(CNN) – A group of protesters disrupted a Rick Santorum campaign rally in Tacoma, Washington, on Monday, prompting the presidential hopeful to brand it as a “radical element” that represents “true intolerance.”
After Santorum was introduced to raucous applause, the protestors launched into the Occupy movement’s traditional “mic check, mic check” call. After hearing that, the conservative crowd attempted to shout down the Occupy protestors with chants of “U.S.A., U.S.A.”
(CNN) –President Barack Obama returns Tuesday to a chilly Washington, going from a family holiday in Hawaii to a decidedly different climate rife with political battles, overseas crises and continued economic uncertainty.
The president and his family left from Joint Base Pearl Harbor-Hickam outside Honolulu around 5:40 p.m. (10:40 p.m. ET), on an overnight flight that should land them in the nation's capital around 7:30 a.m ET Tuesday.FULL STORY
Washington (CNN) - Wall Street should have seen it coming. After all, market forces were at work.
Take a financial crisis that yielded few prosecutions; add a broken government in Washington; then mix in millions of unemployed adults with nothing but time on their hands and it's no wonder Occupy Wall Street came screaming out of the economic chaos.FULL STORY
Washington (CNN) – As anti-Wall Street protests continued across the country, several hundred people gathered Thursday in the nation's capital in a scheduled anti-war demonstration that also adopted new overtones in decrying economic disparities.
Demonstrators first congregated in the shadow of Congress, at its height filling about half of Washington's Freedom Plaza, which is about the size of a city block. Many carried placards and listened to speeches from activists railing against inequality, corporate greed, as well as the American-led wars in Iraq and Afghanistan.FULL STORY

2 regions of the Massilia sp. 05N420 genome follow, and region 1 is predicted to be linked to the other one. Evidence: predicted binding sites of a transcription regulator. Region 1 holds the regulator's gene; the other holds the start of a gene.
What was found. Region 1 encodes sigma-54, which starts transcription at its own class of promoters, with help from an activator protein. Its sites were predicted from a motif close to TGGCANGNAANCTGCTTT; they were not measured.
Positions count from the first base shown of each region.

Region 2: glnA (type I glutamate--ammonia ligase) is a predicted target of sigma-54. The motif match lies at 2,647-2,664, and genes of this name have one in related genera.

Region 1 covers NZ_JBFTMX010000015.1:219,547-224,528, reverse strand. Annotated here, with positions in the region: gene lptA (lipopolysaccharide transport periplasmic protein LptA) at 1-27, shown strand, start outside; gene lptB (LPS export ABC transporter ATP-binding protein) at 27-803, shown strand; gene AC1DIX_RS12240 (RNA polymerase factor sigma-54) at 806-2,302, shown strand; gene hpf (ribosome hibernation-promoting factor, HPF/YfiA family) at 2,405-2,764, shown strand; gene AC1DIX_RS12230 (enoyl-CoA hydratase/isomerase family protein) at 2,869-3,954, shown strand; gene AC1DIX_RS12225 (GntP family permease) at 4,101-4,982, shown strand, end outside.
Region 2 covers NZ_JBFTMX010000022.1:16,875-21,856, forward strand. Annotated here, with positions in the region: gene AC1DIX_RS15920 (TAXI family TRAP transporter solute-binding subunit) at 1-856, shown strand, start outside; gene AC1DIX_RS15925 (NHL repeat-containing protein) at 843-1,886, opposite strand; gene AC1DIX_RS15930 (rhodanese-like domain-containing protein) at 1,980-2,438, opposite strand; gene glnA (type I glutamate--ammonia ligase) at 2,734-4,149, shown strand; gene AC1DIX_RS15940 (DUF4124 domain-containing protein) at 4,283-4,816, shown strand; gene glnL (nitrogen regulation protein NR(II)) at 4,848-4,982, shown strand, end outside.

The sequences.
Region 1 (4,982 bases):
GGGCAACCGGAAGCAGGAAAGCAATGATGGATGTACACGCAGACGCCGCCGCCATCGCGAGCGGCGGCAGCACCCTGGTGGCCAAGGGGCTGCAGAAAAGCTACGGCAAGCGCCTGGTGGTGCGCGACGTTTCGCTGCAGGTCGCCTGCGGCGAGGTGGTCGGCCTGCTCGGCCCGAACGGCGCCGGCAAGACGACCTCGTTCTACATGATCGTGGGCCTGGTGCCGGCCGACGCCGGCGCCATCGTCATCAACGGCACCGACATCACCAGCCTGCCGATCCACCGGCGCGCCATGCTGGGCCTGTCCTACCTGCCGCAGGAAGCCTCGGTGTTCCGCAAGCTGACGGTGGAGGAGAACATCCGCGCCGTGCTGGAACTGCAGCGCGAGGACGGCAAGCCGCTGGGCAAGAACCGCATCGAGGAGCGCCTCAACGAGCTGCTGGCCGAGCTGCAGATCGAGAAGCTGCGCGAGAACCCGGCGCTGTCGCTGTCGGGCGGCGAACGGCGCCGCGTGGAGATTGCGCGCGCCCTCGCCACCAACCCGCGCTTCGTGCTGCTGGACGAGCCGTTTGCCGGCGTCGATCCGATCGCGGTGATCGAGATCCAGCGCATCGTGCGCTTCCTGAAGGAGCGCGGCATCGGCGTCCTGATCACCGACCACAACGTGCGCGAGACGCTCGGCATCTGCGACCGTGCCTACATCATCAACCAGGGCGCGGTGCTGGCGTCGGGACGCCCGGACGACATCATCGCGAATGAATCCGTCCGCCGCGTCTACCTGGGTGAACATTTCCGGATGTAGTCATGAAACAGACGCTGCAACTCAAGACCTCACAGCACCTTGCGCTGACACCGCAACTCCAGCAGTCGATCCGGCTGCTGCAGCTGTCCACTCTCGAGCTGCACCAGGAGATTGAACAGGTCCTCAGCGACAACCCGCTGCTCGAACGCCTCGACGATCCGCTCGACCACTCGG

Washington (CNN) - Activists advocating congressional representation for the District of Columbia had a clear message at a rally Saturday in Washington: "President Obama, stand up for D.C."
Several hundred residents gathered Saturday morning at a rally organized by D.C. Vote, a voting-rights organization. The rally was a response to legislative moves by the U.S. House of Representatives to restrict the city's use of local tax revenue, demanding the right for representation in Congress and fighting for the right to statehood.
Washington (CNN) – Britain's Prince Charles, the heir to the throne, is coming to Washington, D.C., Tuesday, days after many in the United States were glued to the television watching the wedding of his elder son, William.
He is expected to meet with President Barack Obama during the three-day visit, according to a statement from his office. He is also expected to make several stops related to agriculture.FULL STORY
Washington (CNN) – District of Columbia Delegate Eleanor Holmes Norton lashed out at Congress over the budget battle on Capitol Hill, saying it's time the District of Columbia "told the Congress to go straight to hell."
The Democratic non-voting member of Congress represents many of those who would be affected by a possible government shutdown. President Obama and congressional leaders are currently negotiating a deal to try to avoid a shutdown when the current continuing resolution that funds the government expires Friday. A visibly agitated Norton criticized members of Congress for their treatment of her constituents.
(CNN) Hollywood star Elizabeth Taylor had a lesser-known side as political activist and politician's wife.
Taylor, who died today at 79, married her sixth husband, former Republican Senator John Warner in 1976, and was an active figure during his 1978 campaign. The glamour Taylor brought to the campaign trail was said to have helped Warner gain the popularity that ultimately helped him win the seat as Virginia's senator.
(CNN) - David S. Broder, a Pulitzer Prize-winning columnist for The Washington Post, died Wednesday in Arlington of complications from diabetes, the Post announced on their website.
Broder, 81, joined the Post in 1966 as a political reporter, a position he held until his death, writing a twice-weekly column in the paper. Nicknamed the dean of the Washington press corps, Broder covered every presidential convention since 1956.